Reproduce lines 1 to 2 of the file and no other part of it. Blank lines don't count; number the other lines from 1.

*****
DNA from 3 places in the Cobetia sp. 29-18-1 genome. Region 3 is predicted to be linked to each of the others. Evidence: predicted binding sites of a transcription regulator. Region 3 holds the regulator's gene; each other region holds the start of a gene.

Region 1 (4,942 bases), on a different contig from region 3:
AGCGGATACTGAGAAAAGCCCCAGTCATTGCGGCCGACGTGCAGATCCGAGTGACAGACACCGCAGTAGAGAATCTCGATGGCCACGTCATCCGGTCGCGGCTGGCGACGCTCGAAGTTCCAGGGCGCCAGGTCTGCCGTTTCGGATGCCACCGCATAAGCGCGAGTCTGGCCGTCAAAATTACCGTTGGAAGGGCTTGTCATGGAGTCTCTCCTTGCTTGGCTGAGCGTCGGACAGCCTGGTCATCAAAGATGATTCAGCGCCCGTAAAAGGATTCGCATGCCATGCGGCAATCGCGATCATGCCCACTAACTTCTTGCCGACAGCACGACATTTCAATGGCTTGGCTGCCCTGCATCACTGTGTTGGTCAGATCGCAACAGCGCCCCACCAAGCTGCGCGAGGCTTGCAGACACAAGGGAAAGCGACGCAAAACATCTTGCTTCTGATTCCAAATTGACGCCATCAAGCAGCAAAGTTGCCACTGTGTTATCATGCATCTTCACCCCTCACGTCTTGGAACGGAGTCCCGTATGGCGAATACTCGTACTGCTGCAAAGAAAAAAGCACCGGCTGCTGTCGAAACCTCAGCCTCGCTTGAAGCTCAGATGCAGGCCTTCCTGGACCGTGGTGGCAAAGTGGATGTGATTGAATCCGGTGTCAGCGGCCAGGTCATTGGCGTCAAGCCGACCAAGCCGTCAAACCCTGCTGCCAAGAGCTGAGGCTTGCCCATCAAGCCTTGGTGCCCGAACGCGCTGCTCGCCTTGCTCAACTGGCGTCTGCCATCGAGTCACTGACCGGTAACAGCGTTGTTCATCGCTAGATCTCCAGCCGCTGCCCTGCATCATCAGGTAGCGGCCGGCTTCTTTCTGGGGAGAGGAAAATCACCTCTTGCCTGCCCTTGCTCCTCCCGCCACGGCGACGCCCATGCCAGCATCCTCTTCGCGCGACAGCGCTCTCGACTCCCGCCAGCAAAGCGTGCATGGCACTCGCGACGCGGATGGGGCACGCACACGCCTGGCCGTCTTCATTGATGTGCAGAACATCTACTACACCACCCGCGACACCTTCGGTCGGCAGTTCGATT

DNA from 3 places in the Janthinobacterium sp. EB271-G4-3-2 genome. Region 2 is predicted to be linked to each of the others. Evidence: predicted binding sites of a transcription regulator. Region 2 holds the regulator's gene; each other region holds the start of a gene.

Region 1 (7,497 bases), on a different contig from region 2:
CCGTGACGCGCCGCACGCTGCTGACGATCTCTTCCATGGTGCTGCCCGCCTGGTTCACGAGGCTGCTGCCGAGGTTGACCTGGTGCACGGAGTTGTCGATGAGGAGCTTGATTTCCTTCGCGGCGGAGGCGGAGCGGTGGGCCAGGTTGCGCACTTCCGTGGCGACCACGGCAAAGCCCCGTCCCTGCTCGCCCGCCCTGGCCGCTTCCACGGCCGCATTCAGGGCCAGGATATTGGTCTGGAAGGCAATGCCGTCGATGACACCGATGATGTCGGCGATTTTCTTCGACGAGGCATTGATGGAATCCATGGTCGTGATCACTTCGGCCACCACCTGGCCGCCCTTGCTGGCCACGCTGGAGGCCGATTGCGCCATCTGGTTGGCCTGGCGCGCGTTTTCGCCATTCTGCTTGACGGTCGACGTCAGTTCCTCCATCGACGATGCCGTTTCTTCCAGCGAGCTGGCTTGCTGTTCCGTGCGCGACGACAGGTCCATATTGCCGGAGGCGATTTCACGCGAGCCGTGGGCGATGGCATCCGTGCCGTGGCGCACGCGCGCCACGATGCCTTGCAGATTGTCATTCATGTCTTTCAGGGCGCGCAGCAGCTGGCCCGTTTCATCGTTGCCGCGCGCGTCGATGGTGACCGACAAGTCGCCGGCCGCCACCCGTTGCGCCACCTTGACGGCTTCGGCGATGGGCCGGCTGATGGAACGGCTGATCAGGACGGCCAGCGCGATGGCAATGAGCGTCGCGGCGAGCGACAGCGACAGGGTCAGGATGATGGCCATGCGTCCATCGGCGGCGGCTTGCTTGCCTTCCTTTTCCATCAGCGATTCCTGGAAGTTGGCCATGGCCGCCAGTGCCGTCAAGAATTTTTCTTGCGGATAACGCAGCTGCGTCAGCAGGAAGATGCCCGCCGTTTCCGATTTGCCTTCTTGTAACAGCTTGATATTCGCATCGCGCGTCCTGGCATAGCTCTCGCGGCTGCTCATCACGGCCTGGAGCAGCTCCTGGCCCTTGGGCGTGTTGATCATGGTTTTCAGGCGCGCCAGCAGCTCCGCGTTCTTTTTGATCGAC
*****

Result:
DNA from 3 places in the Cobetia sp. 29-18-1 genome. Region 3 is predicted to be linked to each of the others. Evidence: predicted binding sites of a transcription regulator. Region 3 holds the regulator's gene; each other region holds the start of a gene.

Region 1 (4,942 bases), on a different contig from region 3: